For Serious Foodies Only

A new certificate in Food Studies appeals to those with a consuming interest in how the world nourishes itself.

By Barbara Melendez

USF News


TAMPA, Fla. (Nov. 28, 2012) – Between food, clothing and shelter, food always comes out first as a basic need.

For a subject that has such tremendous universal social, personal, ethical, environmental and global significance, Food Studies as a discipline unto itself couldn’t be timelier. A certificate is being made available in this subject area at the University of South Florida beginning in 2013.

The Food Studies Certificate course of study was designed for people in any field with any major, according to Annette Cozzi, a USF assistant professor  who teaches in the Department of Humanities and Cultural Studies. She conceptualized, organized and now co-directs the program.

“This is an opportunity to gain interdisciplinary knowledge at its best by studying the social, cultural, anthropological, historical and philosophical aspects of the production, consumption and representations of food,” Cozzi said. “As the world’s population grows and makes greater demands on the food supply, expertise in this area will be needed in a variety of ways.”

Humanities and Cultural Studies Academic Advisor Kasandrea Sereno points out, “Careers in resource management and urban planning or working for government agencies or local and international non-governmental organizations would be enhanced with this academic concentration.”

The program’s courses have delectable titles, especially for those hungry for a broad range of knowledge: “Ancient Diets,” “Food in Film,” “Italian Food in Film,” “Ethics of Food Production,” “Religion and Food,” “Food and Gender,” and “Nutritional Anthropology,” to name a few.


“Food Studies is a growing field that offers students the opportunity to be genuinely interdisciplinary in their methodological approach,” said Cozzi.


The certificate will be offered through Humanities and Cultural Studies. The one required course is “Food, Culture and Society,” then students can choose from courses listed under Cultural Contexts and Identities, Global Ecology and Sustainability, and Nutrition and Cuisine.


“The courses are rigorous and enlightening and in this program require a minimum of a 2.5 GPA,” Sereno said. “We trust students will come through this program with a comprehensive and in-depth understanding of this important part of our lives.”

In keeping with USF’s global focus, the courses centered on Italian food will be taught during the Summer Abroad Program at the Palazzi Institute of Florence.


“We take food for granted because in so many ways it is commonplace,” said Patrizia La Trecchia, an associate professor who will teach the course on Italian Food in Film (FOL 4101). “But when you consider that 900 million people are starving on our planet and one third of the world’s food production is wasted even as there is an obesity epidemic in this country, most of the related issues will require economic and political solutions. The European Union is taking action by declaring 2014 the ‘European Year Against Food Waste.’ Well-educated people are needed to help find these solutions.”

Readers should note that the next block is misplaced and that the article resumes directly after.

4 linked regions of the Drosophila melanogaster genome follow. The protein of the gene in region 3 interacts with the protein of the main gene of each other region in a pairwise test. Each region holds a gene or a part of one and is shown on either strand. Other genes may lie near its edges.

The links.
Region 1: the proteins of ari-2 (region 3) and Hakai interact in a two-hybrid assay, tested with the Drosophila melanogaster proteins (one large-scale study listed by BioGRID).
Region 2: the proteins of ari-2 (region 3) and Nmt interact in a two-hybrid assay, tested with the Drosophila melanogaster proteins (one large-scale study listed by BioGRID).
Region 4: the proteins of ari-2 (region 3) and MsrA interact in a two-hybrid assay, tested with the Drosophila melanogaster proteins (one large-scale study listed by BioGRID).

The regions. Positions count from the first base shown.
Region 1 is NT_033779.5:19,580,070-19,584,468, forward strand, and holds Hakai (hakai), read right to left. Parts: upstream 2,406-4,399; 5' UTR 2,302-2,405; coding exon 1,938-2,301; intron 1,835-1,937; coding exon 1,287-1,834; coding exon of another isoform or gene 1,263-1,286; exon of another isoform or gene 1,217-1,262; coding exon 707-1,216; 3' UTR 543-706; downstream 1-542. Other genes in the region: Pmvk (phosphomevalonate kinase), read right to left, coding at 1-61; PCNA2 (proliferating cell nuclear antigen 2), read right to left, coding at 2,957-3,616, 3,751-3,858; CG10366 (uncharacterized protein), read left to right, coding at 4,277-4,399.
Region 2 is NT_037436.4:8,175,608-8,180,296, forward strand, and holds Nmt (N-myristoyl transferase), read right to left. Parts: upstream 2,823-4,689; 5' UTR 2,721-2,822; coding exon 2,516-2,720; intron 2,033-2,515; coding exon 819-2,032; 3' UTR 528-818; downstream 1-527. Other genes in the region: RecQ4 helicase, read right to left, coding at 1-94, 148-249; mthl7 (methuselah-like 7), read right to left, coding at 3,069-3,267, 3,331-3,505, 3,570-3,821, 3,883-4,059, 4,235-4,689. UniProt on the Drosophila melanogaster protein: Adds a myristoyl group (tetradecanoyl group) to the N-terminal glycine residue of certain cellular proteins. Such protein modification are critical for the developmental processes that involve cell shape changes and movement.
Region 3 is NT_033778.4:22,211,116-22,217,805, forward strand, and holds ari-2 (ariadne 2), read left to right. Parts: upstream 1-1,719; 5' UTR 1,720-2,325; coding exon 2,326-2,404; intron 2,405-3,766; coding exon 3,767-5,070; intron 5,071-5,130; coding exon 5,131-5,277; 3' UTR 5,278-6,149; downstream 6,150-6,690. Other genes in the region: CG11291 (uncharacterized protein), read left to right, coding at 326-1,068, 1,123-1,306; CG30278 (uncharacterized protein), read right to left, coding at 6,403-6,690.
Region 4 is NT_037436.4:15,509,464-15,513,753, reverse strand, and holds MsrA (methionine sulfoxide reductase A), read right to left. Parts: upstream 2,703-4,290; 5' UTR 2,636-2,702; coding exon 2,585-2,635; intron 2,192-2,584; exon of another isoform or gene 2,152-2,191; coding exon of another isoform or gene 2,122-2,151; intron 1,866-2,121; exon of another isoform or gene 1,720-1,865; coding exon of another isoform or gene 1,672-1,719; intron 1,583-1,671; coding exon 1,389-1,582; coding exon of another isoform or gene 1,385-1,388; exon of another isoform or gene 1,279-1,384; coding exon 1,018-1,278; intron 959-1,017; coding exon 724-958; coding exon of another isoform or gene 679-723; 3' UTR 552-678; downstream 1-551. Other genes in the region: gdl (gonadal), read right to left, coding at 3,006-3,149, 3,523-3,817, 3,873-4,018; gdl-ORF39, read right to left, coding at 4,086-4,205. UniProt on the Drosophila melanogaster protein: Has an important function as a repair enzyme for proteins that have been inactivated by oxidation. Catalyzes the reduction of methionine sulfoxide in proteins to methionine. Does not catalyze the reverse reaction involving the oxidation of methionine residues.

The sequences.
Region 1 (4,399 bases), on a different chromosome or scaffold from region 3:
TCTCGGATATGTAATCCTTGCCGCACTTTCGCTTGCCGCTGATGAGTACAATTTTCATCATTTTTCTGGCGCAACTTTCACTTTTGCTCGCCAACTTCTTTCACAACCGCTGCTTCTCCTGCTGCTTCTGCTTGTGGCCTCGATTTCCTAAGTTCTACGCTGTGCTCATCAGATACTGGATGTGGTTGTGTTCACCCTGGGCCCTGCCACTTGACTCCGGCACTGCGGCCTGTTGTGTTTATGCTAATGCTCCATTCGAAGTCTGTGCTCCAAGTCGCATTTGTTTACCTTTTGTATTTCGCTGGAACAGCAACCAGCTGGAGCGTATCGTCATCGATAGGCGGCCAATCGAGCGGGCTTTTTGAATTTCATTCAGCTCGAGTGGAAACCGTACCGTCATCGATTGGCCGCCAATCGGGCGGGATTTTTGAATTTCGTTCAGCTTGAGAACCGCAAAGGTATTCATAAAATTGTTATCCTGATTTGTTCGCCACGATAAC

La Trecchia’s course will map the consumption of food in a variety of geo-cultural settings, paying special attention to the representation of Italian food in transnational cinema.

Ethics of Food Production Instructor Sara Dykins Callahan, who assisted in the development of the program and now serves as co-director said, “The requirements for this certificate have been carefully planned and thought out to give those who earn it a very strong background. It offers students the opportunity to pursue various food-related topics such as sustainability, cultural performances, social justice, globalization, aesthetic representations, and more, from a theoretical and/or applied perspective. I believe the certificate fills a need at USF for students who would like to engage in interdisciplinary study of political, social, cultural, and economic issues, in this case as they intersect with food.”

The faculty is diverse, drawn from the Departments of Anthropology (Robbie Baer, David Himmelgreen, Robert Tykot, Christian Wells, Kevin Yelvington and Rebecca Zarger), English (Heather Meakin), Humanities and Cultural Studies (Elaine Smith), Health Sciences (Claudia Cooperman) Religious Studies (Dell DeChant, William Schanbacher) Sociology (Shawn Bingham, Laurel Graham), Women’s and Gender Studies (Leisa Clark), World Languages’ Italian Program (Patrizia La Trecchia), and from the Library’s Special Collections (Andy Huse). 


For more information contact Undergraduate Director Aristoula Mandelos at (813) 974-9371, or Sereno at (813) 974-2699,


Barbara Melendez can be reached at 813-974-4563.